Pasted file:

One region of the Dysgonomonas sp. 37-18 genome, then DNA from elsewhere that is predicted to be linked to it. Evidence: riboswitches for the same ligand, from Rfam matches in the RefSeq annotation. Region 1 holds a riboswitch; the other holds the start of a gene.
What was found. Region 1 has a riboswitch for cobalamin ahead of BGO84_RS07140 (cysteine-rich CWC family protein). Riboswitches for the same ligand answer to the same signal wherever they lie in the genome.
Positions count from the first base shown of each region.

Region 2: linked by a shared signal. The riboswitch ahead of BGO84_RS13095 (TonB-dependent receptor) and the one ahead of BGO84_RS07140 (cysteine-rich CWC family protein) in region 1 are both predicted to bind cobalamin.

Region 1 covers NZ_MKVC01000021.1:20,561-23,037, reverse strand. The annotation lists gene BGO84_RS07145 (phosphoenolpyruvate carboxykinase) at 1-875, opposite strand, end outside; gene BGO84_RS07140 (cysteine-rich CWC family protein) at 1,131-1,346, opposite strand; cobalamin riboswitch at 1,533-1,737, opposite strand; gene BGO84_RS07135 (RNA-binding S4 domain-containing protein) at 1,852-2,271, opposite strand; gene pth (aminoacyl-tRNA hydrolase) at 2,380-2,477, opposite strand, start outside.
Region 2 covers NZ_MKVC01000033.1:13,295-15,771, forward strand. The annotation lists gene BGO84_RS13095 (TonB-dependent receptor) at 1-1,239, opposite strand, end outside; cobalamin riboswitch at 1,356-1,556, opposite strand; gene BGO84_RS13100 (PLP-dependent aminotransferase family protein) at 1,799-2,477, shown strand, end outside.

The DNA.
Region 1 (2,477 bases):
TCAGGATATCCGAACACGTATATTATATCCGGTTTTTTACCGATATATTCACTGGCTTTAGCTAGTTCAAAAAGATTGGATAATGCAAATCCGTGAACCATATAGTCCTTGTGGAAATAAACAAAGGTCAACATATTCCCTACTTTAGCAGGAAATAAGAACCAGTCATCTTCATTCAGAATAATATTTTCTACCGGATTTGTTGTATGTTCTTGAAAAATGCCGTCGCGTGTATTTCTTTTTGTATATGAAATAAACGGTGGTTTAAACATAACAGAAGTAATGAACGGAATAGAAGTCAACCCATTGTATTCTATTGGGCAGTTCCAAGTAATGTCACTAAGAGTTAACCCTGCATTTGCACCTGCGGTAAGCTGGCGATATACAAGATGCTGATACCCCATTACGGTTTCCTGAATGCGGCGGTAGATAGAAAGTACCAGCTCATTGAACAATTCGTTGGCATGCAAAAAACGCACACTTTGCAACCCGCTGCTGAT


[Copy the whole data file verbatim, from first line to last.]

One region of the Dysgonomonas sp. 37-18 genome, then DNA from elsewhere that is predicted to be linked to it. Evidence: riboswitches for the same ligand, from Rfam matches in the RefSeq annotation. Region 1 holds a riboswitch; the other holds the start of a gene.
What was found. Region 1 has a riboswitch for cobalamin ahead of BGO84_RS07140 (cysteine-rich CWC family protein). Riboswitches for the same ligand answer to the same signal wherever they lie in the genome.
Positions count from the first base shown of each region.

Region 2: linked by a shared signal. The riboswitch ahead of BGO84_RS13095 (TonB-dependent receptor) and the one ahead of BGO84_RS07140 (cysteine-rich CWC family protein) in region 1 are both predicted to bind cobalamin.

Region 1 covers NZ_MKVC01000021.1:20,561-23,037, reverse strand. The annotation lists gene BGO84_RS07145 (phosphoenolpyruvate carboxykinase) at 1-875, opposite strand, end outside; gene BGO84_RS07140 (cysteine-rich CWC family protein) at 1,131-1,346, opposite strand; cobalamin riboswitch at 1,533-1,737, opposite strand; gene BGO84_RS07135 (RNA-binding S4 domain-containing protein) at 1,852-2,271, opposite strand; gene pth (aminoacyl-tRNA hydrolase) at 2,380-2,477, opposite strand, start outside.
Region 2 covers NZ_MKVC01000033.1:13,295-15,771, forward strand. The annotation lists gene BGO84_RS13095 (TonB-dependent receptor) at 1-1,239, opposite strand, end outside; cobalamin riboswitch at 1,356-1,556, opposite strand; gene BGO84_RS13100 (PLP-dependent aminotransferase family protein) at 1,799-2,477, shown strand, end outside.

The DNA.
Region 1 (2,477 bases):
TCAGGATATCCGAACACGTATATTATATCCGGTTTTTTACCGATATATTCACTGGCTTTAGCTAGTTCAAAAAGATTGGATAATGCAAATCCGTGAACCATATAGTCCTTGTGGAAATAAACAAAGGTCAACATATTCCCTACTTTAGCAGGAAATAAGAACCAGTCATCTTCATTCAGAATAATATTTTCTACCGGATTTGTTGTATGTTCTTGAAAAATGCCGTCGCGTGTATTTCTTTTTGTATATGAAATAAACGGTGGTTTAAACATAACAGAAGTAATGAACGGAATAGAAGTCAACCCATTGTATTCTATTGGGCAGTTCCAAGTAATGTCACTAAGAGTTAACCCTGCATTTGCACCTGCGGTAAGCTGGCGATATACAAGATGCTGATACCCCATTACGGTTTCCTGAATGCGGCGGTAGATAGAAAGTACCAGCTCATTGAACAATTCGTTGGCATGCAAAAAACGCACACTTTGCAACCCGCTGCTGAT